Mostly just posting this to see if there is anyone out there that has never used the Amazon app. If you haven’t, here’s free money for you.
Her eyes say it all: “Nice try, dude. Where’s Mom?”
This beautiful boy is a natural boot-scootin’ boogier. Look at him go!
I’m sure you’re all sick of seeing my sad mug in chemo selfies, so here are two awesome faces for you to enjoy today instead.
I don’t have a single, clear thought I want to express today. The path of my emotional experience today has woven through moments of dread, excitement, gratitude, sentimentality, ennui, numbness, and–especially–love. I’m not emotionally unstable, it’s probably just the drugs.
I can’t easily pull a simple, Facebook-worthy lesson from this to share with everyone, but I guess that’s the point. I can say, “This is awful–I love it,” without irony or sarcasm, because both parts of the statement are true at the same time.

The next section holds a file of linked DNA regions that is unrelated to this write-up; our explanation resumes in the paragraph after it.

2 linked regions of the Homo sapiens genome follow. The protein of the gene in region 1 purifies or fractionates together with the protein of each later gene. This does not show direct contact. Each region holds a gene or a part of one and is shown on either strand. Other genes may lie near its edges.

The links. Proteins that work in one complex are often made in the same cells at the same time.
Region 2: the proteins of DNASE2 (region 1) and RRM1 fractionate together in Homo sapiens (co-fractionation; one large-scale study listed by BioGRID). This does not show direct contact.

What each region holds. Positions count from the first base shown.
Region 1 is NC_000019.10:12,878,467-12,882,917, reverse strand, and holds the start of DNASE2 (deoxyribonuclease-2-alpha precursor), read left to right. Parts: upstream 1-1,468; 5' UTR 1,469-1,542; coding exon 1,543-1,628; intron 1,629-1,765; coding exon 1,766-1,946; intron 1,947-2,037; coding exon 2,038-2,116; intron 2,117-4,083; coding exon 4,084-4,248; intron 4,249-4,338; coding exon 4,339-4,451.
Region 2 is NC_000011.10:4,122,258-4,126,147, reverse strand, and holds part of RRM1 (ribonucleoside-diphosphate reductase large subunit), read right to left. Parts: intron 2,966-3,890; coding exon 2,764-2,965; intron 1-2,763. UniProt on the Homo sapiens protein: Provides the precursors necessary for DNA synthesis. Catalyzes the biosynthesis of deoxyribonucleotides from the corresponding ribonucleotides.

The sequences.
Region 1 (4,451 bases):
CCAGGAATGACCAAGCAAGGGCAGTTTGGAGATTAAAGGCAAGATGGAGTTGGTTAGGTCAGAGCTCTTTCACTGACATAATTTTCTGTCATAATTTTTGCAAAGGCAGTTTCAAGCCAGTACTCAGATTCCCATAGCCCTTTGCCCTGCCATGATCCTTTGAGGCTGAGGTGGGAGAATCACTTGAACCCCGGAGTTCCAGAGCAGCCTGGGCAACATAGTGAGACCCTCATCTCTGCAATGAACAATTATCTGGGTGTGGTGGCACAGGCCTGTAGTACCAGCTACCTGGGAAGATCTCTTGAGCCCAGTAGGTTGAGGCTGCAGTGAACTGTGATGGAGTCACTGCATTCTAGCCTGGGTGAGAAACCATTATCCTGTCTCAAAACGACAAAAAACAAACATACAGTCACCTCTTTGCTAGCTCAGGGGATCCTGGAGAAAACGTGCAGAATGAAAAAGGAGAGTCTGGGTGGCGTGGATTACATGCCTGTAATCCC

I’ve been through physical and emotional turmoil recently, but I’ve also been the recipient of more luck and love than anyone else I know during this time. Life is complex and diverse, and maybe the trick to making it a worthwhile experience is to deep-dive into the whole spectrum of feelings that life brings and develop a sense of curiosity about it. It’s okay to ask, “Why?” and, “What’s next?” but we can also ask, “Why not?” and, “How can I use this for good?”
This is how we manage our oxymoronic existence as things both acting and acted upon. We are neither helpless nor all powerful; we are participants in a massive, beautiful project of becoming, and our ability to recognize how we fit into it determines our opinion of the whole thing, as well as our general ability to create within it.